was looked at by a lot of customers as something that they just
didn't want. Why would I want to have this Active Directory?
It was literally a forklift upgrade. It was a very expensive
migration for customers.


But I think the thing that surprised me the most was that after
the first couple of years, you could really see that there was this
big tidal wave [of use] coming, because of customers starting to
really see how much benefit they would get from having a
distributed directory. So in retrospect I'm not
surprised.


In the first couple of years, it was tough, because there just
wasn't enough expertise out there. There weren't enough
people who knew about it, and there weren't enough
deployments. Now what is rarer is to find a customer who
doesn't run Active Directory. Today almost 90 percent of
companies use Active Directory in some form.


So I feel particularly privileged that I had the opportunity to
work on something that went from literally nothing to the majority
of companies using it. It was an exciting time for me.


GCN: What was the idea behind Meta-Directory?


SHAW: The Meta-Directory was a new concept. In the old days,
when you synchronized two identity directories, you'd take
all the information in one directory and put it in the other and
put all the information in that second directory back into the
first one.


The problem is, you'd have 10,000 people in one directory
and 10,000 in another, and they'd be the same 10,000 people,
but you'd have 20,000 entries in the directory. In one
directory, I was Jackson Shaw and in another directory I'd be
J. Shaw.


The company we first did this for had 70,000 employees. And
after the first day, we turned on our software, they had a quarter
million entries. And nobody knew which J. Shaw to send e-mail to.
So people would send email to all the Shaws. So their e-mail
[system] fell apart.


And this is when the light bulb went on for a number of us
' we should do more than solve a directory problem. So that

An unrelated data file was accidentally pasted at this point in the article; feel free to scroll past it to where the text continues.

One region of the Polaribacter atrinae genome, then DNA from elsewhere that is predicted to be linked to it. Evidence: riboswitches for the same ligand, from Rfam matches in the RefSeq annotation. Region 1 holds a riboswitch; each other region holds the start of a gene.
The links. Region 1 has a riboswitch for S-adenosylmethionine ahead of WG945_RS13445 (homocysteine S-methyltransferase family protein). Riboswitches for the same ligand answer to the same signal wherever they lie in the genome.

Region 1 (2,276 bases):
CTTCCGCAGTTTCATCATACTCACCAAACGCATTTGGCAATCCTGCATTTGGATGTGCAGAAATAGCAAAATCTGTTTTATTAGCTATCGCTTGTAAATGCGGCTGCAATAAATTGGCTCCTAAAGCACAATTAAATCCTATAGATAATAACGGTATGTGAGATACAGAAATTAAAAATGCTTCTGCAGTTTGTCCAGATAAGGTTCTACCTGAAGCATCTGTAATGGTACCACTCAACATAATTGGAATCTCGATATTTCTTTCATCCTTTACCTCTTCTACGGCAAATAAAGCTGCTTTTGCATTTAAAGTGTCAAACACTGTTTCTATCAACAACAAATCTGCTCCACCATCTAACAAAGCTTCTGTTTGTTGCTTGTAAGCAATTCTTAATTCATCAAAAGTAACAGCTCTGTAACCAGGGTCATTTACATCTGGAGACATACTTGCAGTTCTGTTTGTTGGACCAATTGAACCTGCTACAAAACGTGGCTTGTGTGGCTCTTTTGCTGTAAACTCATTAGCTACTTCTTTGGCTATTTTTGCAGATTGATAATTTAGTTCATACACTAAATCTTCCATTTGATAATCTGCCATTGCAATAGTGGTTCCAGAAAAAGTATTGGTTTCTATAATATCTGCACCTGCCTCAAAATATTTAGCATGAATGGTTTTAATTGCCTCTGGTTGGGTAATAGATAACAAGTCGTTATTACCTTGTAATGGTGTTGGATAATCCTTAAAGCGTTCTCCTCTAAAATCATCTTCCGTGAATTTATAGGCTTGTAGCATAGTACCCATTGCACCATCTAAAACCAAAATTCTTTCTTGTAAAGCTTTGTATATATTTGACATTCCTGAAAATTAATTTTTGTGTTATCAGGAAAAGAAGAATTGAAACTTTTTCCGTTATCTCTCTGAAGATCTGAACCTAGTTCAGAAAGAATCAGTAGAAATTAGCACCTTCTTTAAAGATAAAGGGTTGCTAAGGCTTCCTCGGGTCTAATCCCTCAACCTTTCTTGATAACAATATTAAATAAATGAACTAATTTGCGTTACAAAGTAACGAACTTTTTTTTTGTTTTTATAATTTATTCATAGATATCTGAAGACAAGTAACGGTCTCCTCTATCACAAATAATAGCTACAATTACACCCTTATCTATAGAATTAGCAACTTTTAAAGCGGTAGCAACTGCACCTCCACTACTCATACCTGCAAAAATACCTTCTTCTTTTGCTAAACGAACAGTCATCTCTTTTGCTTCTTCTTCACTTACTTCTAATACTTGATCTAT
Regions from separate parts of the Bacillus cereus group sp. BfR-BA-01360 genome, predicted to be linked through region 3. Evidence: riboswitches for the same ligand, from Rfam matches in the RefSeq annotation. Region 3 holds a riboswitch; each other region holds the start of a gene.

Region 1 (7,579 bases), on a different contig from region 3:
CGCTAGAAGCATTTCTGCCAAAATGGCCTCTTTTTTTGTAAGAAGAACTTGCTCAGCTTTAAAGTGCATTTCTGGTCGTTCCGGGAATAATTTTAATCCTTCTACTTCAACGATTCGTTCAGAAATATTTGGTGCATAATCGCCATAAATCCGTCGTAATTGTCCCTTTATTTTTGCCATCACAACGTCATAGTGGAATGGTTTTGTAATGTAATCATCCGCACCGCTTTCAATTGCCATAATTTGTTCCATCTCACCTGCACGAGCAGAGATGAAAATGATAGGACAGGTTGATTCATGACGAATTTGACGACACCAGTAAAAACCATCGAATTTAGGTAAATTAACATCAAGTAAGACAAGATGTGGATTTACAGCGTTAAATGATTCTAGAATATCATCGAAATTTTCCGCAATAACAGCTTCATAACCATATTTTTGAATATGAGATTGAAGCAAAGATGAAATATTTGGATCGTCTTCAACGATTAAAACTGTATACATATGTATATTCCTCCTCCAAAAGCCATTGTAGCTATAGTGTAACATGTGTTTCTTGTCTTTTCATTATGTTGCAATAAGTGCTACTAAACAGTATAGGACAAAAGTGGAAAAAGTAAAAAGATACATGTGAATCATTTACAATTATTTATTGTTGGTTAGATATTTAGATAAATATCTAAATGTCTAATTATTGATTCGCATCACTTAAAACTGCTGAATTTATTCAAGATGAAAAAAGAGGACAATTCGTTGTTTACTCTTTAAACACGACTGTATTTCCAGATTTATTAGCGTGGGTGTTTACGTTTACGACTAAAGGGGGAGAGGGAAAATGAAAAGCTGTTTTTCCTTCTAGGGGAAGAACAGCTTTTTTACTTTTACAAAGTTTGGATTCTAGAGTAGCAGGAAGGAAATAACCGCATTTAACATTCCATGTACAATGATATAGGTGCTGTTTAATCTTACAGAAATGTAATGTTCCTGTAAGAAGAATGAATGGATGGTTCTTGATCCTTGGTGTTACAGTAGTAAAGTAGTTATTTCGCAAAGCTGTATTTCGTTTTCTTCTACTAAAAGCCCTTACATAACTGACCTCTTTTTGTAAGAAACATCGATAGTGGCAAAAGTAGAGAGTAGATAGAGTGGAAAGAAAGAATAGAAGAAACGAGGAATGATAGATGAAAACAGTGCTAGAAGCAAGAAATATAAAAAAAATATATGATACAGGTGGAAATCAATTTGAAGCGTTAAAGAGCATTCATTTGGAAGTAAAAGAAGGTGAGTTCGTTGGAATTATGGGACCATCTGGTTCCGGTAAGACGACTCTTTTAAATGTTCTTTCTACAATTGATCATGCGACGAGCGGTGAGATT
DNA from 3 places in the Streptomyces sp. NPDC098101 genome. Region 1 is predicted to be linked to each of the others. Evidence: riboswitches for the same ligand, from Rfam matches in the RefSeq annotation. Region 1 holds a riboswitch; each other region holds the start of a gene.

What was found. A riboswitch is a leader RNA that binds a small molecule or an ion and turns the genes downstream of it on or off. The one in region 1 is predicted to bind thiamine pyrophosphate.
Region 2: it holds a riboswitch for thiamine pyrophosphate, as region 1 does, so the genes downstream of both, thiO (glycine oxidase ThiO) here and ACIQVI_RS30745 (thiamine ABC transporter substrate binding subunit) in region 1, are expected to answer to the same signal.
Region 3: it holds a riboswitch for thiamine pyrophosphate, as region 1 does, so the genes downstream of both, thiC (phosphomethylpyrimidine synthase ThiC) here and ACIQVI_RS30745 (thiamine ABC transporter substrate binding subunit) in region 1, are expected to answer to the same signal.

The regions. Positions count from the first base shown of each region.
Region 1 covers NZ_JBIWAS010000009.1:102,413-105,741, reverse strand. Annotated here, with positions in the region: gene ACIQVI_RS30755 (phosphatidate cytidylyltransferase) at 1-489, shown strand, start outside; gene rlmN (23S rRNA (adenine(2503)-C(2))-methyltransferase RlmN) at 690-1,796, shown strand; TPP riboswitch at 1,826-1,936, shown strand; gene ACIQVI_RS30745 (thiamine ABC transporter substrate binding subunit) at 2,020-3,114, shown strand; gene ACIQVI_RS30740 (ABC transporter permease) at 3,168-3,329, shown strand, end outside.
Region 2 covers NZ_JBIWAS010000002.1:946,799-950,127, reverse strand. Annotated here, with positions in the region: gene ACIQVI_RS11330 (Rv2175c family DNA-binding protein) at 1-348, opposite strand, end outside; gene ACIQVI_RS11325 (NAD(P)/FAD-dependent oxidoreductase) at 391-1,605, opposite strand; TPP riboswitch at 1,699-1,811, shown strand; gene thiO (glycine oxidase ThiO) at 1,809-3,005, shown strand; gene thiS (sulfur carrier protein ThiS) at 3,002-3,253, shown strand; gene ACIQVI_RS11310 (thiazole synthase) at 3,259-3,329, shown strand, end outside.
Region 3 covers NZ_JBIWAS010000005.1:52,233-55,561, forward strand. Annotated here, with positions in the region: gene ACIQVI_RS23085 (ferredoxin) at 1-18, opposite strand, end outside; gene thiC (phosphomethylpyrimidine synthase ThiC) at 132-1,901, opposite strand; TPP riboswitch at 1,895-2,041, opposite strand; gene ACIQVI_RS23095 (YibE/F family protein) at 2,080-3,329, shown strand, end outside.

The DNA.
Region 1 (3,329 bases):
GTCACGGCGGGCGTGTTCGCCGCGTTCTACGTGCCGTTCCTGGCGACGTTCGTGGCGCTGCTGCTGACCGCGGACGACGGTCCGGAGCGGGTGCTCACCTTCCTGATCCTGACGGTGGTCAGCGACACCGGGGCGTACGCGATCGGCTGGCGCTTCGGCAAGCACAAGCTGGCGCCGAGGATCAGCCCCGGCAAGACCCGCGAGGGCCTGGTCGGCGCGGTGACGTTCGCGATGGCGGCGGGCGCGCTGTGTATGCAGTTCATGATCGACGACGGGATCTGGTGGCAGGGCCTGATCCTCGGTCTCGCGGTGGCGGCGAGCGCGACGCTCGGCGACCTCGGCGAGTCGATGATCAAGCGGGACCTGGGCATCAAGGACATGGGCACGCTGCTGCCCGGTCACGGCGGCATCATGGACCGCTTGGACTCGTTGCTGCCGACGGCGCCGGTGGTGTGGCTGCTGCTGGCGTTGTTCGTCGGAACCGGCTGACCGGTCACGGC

is how the Meta-Directory came together. We could anchor the three
directories together and just move the information they need from
one directory to another, not move everything. So that turned into
the industry we have today with identity management and identity
life cycle. That's where it all came from, basically.


GCN: Trying to assign identities, attributes and rights to
individuals seems like a problem.


SHAW: Exactly, and that is a bigger problem now because the
Internet has really taken off. Nowadays the problem is 10 times
bigger. I have a banking identity, a 401(k) identity, a stock
account, a health provider's account. The privacy issues
around how you hook your identities together and how to disclose
certain information to certain providers is a very complex problem
that a lot of people are working on.


The interesting question for the future is how [as an industry]
will we manage all this. I got a letter from my bank saying my
credit card has been compromised. Now this is the second time this
has happened to me, so they are sending me yet another credit card.
That's the type of problem that costs people a ton of money
and costs the industry money. I think that, in the next five years,
solving those problems around identity will be critical for
e-commerce. If we continue to have break-ins to the point where
people lose their ability to do Web transactions, this will be a
huge cost to the industry. I like using my credit card. I
don't want to carry cash.


I'm not sure what is holding us back, but I'd sure
like to get to the bottom of the problem.